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Saying Goodbye to Michigan’s Coal Energy Jobs

Almost a year ago, I wrote about Craig, CO, a coal mining town that’s facing the closure of a coal-fired power plant and the coal mines that drive it. The power plant and mines provide Moffatt County – where Craig is located – with about half of its property tax revenues. They also provide about 600 coal energy jobs today. When the plant finally closes, it will take about half of Moffatt County’s GDP with it. (That level of loss would turn Washtenaw County into Kalamazoo County.)

Craig has about 9,000 residents; it’s about the size of the City of Saline. Moffatt County has about 13,300 residents, so 70% of Moffatt County’s population lives in Craig. The coal energy jobs in Craig are not easily replaceable. A starting position can pay $60,000, no college degree necessary. Right now, the average annual salary of a coal energy worker in Craig is about $100,000.

The plant-and-mine closures are a slow-moving disaster. The facilities will close in stages, partly because different companies own different generating units within the power plant. The last owner will literally turn off the lights in 2029. But until the closures begin in 2025, the employees are expected to report to work. Those who haven’t already left Craig are making plans

If you would like an update on Craig, here it is.

Craig, CO is 1,400 miles away from Ann Arbor, but Craig’s problems are much closer than that. Michigan currently has 9 coal-fired plants, all of which are scheduled to close by 2040. In 2018, both DTE and Consumers Energy announced that they would close all their remaining coal plants. Right now, coal is the leading source of energy in Michigan.

What Who going to replace the coal energy jobs?

DTE’s St. Clair Power Plant is the company’s second-largest power generation facility. At one time, the plant – which is coal-fired – was the largest power plant in the world. DTE has already decommissioned about 40% of the plant and will shut the rest of the facility down in May of this year. 300 people who still work there will lose their coal energy jobs. Lansing’s Board of Water and Light will decommission its Erickson Station by 2023. Consumers Energy will decommission its Karn Generating Plant in Essexville in 2023.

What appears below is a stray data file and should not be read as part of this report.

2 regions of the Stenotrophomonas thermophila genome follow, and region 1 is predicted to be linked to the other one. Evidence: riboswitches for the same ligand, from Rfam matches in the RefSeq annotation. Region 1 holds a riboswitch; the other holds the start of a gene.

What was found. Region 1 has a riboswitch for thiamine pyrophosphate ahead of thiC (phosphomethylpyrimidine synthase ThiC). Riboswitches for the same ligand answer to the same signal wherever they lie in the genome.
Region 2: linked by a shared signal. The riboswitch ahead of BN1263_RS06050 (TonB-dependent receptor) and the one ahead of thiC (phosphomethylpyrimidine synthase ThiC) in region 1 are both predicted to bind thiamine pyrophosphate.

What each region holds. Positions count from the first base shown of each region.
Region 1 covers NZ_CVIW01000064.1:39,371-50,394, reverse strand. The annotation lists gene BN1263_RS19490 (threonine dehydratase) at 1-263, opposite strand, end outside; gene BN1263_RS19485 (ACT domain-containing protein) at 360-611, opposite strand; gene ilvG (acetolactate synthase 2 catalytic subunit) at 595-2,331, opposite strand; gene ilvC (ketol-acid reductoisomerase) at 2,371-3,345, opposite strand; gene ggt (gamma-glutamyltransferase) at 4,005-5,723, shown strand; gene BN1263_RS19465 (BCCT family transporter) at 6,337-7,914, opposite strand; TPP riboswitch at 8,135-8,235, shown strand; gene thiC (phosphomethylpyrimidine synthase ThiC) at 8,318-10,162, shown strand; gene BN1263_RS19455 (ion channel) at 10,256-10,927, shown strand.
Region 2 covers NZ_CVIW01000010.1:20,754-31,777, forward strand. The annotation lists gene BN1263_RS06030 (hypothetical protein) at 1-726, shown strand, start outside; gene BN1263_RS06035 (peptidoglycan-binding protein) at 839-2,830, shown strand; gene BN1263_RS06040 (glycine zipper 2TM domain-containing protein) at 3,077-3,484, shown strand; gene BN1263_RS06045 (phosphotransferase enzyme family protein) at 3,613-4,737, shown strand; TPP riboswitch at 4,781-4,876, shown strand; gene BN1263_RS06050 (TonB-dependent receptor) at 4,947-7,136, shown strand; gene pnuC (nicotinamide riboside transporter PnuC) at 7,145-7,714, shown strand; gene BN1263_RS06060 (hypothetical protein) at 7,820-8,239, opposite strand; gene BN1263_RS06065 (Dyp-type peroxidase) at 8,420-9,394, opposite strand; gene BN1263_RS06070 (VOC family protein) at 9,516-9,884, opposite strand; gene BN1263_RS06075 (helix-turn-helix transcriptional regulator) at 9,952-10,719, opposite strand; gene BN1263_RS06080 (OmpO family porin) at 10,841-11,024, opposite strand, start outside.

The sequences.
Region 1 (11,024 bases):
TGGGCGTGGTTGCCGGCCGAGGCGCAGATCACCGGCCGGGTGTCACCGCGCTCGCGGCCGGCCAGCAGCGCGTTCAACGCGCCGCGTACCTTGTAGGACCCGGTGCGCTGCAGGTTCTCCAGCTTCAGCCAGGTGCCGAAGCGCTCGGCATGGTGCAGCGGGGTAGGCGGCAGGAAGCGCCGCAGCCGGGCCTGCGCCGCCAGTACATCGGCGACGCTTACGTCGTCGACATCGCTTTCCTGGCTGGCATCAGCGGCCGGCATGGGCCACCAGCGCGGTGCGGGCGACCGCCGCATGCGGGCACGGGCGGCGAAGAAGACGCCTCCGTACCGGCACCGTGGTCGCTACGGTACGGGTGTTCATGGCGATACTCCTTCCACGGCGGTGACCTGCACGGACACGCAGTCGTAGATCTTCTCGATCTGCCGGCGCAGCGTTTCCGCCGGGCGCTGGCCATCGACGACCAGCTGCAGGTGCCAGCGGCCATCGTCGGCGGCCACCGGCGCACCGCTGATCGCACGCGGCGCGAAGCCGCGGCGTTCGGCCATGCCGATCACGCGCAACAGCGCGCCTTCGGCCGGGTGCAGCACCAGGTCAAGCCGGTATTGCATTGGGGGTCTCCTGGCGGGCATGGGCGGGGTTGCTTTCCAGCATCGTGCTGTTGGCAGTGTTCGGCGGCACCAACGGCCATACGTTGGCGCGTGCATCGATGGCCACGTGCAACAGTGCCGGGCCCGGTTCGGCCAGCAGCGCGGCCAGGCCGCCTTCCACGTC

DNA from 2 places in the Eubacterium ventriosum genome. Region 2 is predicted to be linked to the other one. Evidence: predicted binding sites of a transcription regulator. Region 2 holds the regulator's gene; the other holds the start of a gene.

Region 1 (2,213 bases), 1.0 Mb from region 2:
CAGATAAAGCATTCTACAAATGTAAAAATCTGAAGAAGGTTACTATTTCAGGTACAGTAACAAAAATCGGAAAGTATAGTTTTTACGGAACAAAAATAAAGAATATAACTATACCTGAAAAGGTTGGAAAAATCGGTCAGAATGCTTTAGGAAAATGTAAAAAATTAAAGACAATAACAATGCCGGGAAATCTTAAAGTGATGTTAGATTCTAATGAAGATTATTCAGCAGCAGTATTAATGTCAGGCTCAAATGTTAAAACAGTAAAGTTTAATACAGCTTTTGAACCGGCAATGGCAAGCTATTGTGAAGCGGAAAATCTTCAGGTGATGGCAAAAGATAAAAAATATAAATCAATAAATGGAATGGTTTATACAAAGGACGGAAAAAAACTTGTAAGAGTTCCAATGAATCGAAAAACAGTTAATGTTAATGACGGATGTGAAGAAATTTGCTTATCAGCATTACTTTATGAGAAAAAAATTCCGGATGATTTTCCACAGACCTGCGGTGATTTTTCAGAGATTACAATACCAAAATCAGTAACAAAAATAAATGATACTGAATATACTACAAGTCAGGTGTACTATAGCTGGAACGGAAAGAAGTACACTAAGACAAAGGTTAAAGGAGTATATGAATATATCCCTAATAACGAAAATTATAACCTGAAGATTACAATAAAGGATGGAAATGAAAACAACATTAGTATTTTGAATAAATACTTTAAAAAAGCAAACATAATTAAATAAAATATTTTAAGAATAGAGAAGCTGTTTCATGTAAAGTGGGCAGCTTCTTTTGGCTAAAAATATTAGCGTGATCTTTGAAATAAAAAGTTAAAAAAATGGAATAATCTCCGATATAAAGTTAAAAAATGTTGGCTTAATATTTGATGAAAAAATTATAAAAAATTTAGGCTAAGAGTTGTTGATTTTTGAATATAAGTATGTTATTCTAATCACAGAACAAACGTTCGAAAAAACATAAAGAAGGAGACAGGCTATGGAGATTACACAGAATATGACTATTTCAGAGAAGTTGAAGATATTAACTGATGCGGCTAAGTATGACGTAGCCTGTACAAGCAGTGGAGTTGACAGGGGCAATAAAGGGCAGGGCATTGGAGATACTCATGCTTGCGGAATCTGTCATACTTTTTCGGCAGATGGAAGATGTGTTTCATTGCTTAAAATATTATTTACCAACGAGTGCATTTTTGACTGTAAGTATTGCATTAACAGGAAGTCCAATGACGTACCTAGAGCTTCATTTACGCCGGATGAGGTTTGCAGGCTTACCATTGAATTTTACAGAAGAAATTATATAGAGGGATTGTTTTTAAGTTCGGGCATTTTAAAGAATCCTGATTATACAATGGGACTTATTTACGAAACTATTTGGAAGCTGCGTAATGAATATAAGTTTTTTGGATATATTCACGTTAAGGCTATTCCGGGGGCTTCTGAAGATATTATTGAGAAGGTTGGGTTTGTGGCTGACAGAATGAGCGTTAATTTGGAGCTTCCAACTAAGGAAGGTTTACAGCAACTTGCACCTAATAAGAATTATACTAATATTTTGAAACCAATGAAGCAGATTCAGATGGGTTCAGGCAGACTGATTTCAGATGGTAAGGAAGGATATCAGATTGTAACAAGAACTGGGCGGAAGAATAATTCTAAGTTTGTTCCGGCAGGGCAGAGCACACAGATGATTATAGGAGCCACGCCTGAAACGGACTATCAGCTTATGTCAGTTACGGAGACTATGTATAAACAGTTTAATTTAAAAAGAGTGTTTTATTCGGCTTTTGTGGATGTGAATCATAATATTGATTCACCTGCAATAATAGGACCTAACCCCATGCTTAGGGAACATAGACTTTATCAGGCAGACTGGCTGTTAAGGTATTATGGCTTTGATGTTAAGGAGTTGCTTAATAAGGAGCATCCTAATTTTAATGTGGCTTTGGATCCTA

Currently, DTE generates enough energy from renewable sources to power about a million homes. In a state the size of Michigan, that’s not enough, but it’s a start. The intermediate plan is to shift power production from coal energy to natural gas and renewable sources.

Decommissioning the coal plants will result in job losses at those sites, but it also means opportunities for clean (and cleaner) energy jobs in other facilities. Provided, of course, that we have a trained workforce.
Currently, our community college does not offer any training programs for clean energy jobs, even though the power companies have prioritized the switch to clean energy. And the national average annual salary for a renewable energy technician is $73,000.

These are the kinds of jobs Washtenaw County needs, and they’re the reason we fund WCC so generously. It’s too bad that the administration is more focused on building a hotel and subsidizing The Health and Fitness Sinkhole across the street.

Photo Credit: Carol Vinzant, via Flickr